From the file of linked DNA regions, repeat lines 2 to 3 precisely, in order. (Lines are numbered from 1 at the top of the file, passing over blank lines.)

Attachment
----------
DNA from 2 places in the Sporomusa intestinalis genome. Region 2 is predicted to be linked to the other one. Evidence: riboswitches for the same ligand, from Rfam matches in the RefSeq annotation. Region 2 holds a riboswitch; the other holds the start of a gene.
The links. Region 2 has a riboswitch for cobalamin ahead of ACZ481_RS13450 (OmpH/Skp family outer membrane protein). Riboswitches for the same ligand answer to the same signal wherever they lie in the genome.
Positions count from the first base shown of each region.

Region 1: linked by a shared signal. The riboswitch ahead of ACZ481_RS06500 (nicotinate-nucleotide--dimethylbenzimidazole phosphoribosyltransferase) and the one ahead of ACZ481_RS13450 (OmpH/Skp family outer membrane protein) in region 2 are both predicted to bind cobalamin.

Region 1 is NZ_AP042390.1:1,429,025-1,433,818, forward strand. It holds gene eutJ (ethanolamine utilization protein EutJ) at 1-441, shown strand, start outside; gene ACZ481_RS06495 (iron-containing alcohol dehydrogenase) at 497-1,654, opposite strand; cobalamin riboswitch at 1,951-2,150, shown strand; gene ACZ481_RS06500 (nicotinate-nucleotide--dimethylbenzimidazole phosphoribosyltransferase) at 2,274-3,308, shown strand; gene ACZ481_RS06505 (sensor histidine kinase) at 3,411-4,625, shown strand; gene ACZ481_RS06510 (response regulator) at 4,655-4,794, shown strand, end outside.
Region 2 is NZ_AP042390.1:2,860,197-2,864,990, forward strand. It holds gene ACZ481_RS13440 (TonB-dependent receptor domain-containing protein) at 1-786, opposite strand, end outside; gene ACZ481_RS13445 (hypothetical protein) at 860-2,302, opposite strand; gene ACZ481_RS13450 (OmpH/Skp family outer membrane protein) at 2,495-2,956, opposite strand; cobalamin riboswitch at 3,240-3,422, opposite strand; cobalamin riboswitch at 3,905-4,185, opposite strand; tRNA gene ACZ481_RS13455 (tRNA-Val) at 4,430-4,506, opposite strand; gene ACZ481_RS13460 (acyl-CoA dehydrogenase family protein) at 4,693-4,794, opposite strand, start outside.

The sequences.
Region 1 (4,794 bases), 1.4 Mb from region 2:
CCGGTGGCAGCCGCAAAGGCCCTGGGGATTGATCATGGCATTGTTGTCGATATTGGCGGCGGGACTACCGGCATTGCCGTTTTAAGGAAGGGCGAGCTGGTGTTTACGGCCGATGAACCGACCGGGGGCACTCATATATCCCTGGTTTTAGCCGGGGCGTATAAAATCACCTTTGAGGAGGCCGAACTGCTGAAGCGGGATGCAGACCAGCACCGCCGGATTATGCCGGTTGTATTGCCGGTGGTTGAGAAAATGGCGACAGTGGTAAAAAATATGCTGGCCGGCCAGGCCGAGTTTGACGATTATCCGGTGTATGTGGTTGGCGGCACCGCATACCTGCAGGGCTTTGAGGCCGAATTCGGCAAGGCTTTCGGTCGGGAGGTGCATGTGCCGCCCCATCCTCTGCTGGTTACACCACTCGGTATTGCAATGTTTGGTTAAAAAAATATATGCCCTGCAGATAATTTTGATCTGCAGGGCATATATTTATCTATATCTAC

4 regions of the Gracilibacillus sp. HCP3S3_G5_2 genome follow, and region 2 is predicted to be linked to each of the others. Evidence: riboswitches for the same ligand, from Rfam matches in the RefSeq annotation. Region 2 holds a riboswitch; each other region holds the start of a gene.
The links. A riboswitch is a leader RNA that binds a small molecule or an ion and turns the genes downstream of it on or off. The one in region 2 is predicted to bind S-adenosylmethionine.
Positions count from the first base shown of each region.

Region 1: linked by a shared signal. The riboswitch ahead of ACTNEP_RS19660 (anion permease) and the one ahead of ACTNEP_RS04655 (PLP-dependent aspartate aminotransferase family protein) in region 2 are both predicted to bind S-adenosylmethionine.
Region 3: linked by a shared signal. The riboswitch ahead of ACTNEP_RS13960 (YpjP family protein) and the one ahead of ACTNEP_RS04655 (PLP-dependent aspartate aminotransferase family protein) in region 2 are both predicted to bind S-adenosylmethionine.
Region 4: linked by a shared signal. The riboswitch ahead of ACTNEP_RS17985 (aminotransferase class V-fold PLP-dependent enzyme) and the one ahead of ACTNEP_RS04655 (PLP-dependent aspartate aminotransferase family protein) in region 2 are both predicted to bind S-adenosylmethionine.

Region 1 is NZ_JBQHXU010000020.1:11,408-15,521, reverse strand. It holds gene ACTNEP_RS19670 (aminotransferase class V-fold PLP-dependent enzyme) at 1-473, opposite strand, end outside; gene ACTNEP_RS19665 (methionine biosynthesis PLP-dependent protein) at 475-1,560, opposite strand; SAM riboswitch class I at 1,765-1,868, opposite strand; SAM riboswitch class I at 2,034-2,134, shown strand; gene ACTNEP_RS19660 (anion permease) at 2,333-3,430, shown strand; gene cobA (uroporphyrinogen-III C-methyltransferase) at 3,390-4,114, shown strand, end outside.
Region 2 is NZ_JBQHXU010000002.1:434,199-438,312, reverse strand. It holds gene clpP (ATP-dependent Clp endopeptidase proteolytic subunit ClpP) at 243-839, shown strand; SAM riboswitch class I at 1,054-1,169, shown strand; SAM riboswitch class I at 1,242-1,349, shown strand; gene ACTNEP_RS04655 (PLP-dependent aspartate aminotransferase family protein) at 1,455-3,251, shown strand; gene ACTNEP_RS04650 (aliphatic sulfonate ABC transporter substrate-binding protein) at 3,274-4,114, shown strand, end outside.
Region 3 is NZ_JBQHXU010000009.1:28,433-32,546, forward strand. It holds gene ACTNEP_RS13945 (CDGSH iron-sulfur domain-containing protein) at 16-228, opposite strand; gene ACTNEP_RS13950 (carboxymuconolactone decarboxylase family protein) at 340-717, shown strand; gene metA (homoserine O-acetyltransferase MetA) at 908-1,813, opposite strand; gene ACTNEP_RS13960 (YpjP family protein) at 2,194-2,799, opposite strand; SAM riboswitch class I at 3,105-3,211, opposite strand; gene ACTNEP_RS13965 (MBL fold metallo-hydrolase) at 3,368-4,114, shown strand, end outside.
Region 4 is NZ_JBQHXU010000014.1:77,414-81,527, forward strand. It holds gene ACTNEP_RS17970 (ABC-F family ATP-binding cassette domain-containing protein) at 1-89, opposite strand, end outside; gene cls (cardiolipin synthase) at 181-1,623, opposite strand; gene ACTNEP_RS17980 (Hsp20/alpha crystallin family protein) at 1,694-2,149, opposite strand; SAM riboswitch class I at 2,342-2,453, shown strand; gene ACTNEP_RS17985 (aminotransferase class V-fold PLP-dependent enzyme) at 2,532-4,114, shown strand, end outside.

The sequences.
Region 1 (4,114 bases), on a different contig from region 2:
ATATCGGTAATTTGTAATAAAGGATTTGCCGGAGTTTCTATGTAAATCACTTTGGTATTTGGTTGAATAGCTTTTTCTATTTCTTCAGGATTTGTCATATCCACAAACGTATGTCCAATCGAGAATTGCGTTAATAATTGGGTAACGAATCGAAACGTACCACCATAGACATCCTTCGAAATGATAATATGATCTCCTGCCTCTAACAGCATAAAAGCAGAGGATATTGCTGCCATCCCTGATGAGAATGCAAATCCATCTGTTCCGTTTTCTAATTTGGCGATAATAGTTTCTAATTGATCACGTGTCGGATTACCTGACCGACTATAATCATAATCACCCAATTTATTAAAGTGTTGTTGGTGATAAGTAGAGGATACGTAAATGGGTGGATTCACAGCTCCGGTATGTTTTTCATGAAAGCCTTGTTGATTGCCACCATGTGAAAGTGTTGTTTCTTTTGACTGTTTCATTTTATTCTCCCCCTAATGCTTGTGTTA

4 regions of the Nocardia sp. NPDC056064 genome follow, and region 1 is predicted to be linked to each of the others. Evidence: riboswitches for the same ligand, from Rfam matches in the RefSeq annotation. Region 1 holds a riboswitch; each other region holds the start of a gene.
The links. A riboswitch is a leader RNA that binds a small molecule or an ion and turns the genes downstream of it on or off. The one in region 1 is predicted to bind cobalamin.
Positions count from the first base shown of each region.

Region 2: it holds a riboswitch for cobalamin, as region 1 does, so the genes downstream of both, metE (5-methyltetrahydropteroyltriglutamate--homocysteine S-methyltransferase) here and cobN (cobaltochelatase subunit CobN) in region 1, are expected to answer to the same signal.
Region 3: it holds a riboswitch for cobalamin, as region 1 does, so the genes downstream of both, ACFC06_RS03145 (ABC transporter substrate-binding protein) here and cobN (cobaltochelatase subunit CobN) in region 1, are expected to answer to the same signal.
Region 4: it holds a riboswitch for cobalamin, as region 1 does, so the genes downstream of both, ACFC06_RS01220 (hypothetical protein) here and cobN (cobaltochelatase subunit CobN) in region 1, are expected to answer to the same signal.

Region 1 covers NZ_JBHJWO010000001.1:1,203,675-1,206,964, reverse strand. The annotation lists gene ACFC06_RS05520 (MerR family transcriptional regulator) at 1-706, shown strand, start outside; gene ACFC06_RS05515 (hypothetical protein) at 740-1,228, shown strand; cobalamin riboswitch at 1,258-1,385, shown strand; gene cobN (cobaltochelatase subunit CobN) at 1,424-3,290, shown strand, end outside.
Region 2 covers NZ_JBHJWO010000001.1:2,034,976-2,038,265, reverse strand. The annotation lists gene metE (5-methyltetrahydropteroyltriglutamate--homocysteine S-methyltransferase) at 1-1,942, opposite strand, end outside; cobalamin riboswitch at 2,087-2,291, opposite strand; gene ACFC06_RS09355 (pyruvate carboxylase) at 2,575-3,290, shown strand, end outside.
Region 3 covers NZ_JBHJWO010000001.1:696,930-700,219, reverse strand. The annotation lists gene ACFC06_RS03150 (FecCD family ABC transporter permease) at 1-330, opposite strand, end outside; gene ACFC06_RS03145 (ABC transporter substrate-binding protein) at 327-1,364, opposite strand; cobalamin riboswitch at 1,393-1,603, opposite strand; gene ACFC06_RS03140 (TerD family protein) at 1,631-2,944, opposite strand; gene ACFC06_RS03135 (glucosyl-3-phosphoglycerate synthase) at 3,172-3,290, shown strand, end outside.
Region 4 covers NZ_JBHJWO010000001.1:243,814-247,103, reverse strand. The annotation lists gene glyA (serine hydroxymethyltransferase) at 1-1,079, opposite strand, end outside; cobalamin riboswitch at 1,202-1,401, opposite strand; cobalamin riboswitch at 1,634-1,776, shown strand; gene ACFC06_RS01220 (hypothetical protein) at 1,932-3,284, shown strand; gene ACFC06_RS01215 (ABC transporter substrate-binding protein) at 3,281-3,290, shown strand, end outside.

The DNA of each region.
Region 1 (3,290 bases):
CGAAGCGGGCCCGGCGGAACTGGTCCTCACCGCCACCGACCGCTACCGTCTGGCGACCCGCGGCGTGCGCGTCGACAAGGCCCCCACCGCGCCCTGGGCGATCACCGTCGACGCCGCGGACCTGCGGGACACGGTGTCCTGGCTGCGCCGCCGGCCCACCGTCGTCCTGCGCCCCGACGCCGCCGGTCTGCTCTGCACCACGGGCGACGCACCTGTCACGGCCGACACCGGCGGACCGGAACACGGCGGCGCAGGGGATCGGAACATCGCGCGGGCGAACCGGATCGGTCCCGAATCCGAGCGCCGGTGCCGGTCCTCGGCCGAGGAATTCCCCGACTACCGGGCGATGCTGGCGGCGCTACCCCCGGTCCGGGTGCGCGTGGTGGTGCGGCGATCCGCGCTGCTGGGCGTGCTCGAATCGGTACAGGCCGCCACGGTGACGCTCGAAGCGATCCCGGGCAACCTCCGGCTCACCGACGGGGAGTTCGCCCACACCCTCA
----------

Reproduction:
The links. Region 2 has a riboswitch for cobalamin ahead of ACZ481_RS13450 (OmpH/Skp family outer membrane protein). Riboswitches for the same ligand answer to the same signal wherever they lie in the genome.
Positions count from the first base shown of each region.